Based out of East Midlands airport, our team are getting to grips with some new technology and a new aircraft for the 2019 flying season, which runs from the end of February to the end of October.
This year, we’re excited to be adding two Vexcel Mark 3 UltraCam Eagle cameras and a Pressurised Beechcraft B200 King Air aircraft to our kit! In a bid to capture more imagery than ever before and to test efficiency with flights, the new cameras and plane are being flown higher and at faster speeds.
While we have all been out embracing the heatwave at every opportunity, as a result our Flying Unit has had to contend with a busier airspace. As well as all the air shows at this time of year, when the weather is good, those with PPLs (Private Pilot Licence) are more likely to take to the air.
Despite this meaning they have to be extra vigilant, our Flying Unit has been making the most of this unique weather window with unprecedented results. The best way to demonstrate it is with the below graph. This shows the stark comparison of our flying season volumes against previous years.
Citing his inspiration as our post that reimagined Winchester as the nation’s capital, we recently published a guest blog by John Murray. Following the episode of Channel 4’s Britain’s Most Historic Towns, John replicated our technique to reimagine Chester (Britain’s most Roman town) as the capital.
Out of curiosity, we thought it could be interesting to see what other cities would look like if they were the capital. As with Winchester, many cities have backstories which historically make them viable capital candidates. We got our Graduate Consultant Data Scientist, Jacob Rainbow, involved and, as with the Winchester map, he applied the same process.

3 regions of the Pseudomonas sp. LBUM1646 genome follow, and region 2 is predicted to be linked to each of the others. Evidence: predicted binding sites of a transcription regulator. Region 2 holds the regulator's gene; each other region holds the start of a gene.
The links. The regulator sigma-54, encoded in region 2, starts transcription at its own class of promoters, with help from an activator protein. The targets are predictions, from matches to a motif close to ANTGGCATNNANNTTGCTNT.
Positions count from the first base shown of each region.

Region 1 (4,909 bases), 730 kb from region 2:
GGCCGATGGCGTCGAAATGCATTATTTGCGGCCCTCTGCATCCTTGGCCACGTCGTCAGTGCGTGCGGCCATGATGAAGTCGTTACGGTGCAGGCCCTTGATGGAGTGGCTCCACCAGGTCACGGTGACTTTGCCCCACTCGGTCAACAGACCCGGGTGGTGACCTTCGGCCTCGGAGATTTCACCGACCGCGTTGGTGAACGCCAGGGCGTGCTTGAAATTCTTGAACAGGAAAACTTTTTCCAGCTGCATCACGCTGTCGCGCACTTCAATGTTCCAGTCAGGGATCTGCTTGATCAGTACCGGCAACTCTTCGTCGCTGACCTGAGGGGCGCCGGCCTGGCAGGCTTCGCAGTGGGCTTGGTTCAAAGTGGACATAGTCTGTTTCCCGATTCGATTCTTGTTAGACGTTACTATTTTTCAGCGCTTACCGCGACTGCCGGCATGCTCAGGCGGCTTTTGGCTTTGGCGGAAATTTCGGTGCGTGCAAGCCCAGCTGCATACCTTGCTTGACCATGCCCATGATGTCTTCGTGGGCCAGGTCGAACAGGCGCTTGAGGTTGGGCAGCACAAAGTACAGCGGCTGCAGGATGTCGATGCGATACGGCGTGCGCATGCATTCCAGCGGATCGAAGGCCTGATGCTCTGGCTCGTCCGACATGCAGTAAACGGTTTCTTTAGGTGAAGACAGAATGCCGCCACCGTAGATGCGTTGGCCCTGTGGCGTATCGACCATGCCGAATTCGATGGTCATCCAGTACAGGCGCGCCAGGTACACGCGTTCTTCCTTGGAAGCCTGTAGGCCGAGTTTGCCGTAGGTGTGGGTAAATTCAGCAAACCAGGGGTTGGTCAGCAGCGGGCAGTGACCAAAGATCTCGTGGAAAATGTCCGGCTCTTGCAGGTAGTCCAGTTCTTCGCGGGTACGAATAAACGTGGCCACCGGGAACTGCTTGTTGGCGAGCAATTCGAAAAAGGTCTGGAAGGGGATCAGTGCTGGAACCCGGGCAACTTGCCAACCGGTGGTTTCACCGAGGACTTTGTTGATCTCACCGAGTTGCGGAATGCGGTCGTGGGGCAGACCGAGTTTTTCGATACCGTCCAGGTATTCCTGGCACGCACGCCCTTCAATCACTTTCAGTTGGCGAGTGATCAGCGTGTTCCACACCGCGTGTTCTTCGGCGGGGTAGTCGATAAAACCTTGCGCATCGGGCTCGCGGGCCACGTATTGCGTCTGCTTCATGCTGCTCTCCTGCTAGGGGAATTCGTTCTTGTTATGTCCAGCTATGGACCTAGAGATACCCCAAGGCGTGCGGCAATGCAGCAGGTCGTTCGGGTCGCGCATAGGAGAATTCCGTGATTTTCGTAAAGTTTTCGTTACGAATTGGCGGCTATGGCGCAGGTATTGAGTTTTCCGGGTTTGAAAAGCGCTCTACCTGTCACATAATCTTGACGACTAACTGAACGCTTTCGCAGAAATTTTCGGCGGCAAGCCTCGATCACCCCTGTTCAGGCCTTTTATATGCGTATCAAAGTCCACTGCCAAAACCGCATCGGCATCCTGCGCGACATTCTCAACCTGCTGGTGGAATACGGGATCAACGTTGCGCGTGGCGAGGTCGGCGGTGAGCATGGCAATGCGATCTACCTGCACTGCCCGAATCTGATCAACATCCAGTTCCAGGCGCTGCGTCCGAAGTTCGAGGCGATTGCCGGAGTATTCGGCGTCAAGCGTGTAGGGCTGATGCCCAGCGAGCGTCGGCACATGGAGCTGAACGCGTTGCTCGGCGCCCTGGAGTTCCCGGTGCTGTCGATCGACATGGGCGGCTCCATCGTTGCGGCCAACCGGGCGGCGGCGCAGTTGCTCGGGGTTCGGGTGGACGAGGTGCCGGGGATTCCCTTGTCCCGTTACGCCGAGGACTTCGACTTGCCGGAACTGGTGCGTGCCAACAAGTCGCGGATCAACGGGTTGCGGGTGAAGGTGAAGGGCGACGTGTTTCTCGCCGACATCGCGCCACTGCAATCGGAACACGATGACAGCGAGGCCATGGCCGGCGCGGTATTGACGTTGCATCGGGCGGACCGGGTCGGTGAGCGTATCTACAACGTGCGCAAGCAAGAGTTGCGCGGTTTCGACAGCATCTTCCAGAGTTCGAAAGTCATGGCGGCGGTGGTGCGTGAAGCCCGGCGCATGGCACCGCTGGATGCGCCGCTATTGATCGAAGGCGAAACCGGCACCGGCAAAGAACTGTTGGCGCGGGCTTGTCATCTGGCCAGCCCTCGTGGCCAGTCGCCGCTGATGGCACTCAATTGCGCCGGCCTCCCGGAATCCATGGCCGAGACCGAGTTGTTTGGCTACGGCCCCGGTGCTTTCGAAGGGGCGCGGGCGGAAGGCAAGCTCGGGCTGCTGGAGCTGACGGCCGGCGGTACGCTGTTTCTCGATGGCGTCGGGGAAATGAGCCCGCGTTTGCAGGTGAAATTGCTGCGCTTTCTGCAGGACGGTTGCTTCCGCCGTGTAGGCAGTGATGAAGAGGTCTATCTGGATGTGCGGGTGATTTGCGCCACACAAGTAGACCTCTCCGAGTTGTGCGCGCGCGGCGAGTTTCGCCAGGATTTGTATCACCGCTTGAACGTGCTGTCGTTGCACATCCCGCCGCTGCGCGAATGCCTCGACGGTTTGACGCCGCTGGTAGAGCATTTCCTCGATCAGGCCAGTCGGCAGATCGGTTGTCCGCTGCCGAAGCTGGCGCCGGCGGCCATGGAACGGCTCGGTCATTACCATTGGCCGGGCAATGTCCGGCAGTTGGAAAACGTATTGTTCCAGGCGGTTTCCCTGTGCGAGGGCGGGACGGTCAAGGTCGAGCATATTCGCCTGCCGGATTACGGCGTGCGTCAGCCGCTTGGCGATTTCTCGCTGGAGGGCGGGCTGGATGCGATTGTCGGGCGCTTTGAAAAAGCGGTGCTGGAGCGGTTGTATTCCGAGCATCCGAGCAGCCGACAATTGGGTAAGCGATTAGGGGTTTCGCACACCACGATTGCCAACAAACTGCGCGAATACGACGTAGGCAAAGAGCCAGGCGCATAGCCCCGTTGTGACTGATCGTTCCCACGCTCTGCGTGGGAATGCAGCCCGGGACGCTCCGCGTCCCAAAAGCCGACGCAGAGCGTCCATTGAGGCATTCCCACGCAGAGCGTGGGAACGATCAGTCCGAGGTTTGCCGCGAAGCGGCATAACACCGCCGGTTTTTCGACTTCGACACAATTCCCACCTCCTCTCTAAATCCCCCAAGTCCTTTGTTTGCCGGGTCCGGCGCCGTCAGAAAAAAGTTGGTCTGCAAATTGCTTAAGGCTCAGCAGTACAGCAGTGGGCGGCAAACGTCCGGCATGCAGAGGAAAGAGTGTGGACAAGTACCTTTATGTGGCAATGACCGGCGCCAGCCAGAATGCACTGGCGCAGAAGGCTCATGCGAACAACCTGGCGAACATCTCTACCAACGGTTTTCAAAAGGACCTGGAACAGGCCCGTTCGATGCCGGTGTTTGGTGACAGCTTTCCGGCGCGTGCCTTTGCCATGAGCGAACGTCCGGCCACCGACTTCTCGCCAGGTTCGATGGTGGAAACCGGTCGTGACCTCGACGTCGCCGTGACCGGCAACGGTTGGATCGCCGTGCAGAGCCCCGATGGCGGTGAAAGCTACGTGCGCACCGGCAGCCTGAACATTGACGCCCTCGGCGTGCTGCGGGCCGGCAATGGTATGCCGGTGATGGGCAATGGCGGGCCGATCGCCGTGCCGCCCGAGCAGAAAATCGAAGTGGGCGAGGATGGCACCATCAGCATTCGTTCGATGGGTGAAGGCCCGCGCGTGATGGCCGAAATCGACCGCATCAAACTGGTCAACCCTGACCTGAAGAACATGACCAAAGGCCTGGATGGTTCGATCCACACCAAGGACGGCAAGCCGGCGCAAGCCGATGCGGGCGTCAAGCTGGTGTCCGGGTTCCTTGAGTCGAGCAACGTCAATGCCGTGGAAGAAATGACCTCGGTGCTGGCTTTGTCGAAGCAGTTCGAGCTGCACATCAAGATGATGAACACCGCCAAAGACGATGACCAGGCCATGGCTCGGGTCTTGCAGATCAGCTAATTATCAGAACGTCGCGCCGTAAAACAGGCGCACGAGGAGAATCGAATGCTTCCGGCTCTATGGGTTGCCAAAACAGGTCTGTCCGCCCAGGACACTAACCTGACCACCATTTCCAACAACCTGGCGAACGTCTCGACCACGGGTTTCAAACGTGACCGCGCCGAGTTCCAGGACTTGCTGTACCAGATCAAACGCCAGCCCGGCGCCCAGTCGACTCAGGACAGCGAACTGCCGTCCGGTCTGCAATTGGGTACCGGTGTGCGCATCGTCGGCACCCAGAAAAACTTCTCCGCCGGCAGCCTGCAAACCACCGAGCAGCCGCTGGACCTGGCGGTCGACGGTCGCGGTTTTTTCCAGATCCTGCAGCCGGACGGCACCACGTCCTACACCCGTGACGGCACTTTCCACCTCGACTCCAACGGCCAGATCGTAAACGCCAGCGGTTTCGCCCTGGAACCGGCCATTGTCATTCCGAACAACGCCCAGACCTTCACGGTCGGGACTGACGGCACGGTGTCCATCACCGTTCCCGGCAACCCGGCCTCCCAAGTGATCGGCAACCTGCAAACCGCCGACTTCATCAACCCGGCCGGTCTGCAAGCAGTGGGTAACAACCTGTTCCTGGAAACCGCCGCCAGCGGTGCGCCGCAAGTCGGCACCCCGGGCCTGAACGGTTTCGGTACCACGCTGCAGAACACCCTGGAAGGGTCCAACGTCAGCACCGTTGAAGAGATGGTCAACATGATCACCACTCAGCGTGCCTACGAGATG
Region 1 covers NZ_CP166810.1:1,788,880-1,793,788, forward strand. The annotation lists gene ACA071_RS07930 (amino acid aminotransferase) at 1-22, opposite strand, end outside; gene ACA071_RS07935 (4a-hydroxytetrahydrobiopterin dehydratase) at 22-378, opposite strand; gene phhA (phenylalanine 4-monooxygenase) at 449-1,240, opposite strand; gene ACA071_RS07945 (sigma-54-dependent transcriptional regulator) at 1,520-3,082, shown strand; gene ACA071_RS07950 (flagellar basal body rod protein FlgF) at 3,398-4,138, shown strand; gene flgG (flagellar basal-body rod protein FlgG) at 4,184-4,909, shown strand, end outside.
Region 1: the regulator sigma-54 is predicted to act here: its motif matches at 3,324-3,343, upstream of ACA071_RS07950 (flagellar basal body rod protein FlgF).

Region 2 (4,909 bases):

You may know about our trig pillars, but did you know that there are more nostalgic reminders of how we used to map Great Britain?
Have you ever seen one of these while you’ve been out and about? If so, it is highly likely you have spotted one of our renowned benchmarks. 2018 marks 25 years since the last traditionally-cut arrow style benchmark was carved on a milestone located outside The Fountain pub in Loughton.
Calling all OS OpenData users!
Have you struggled to get to grips with GML? Have Shapefiles left you feeling positively un-shapely? Do you dream of a Dump file? Maybe you get giddy over a GeoPackage? Then you may want to take part in our OS OpenData trial that’s being announced at FOSS4G in London today…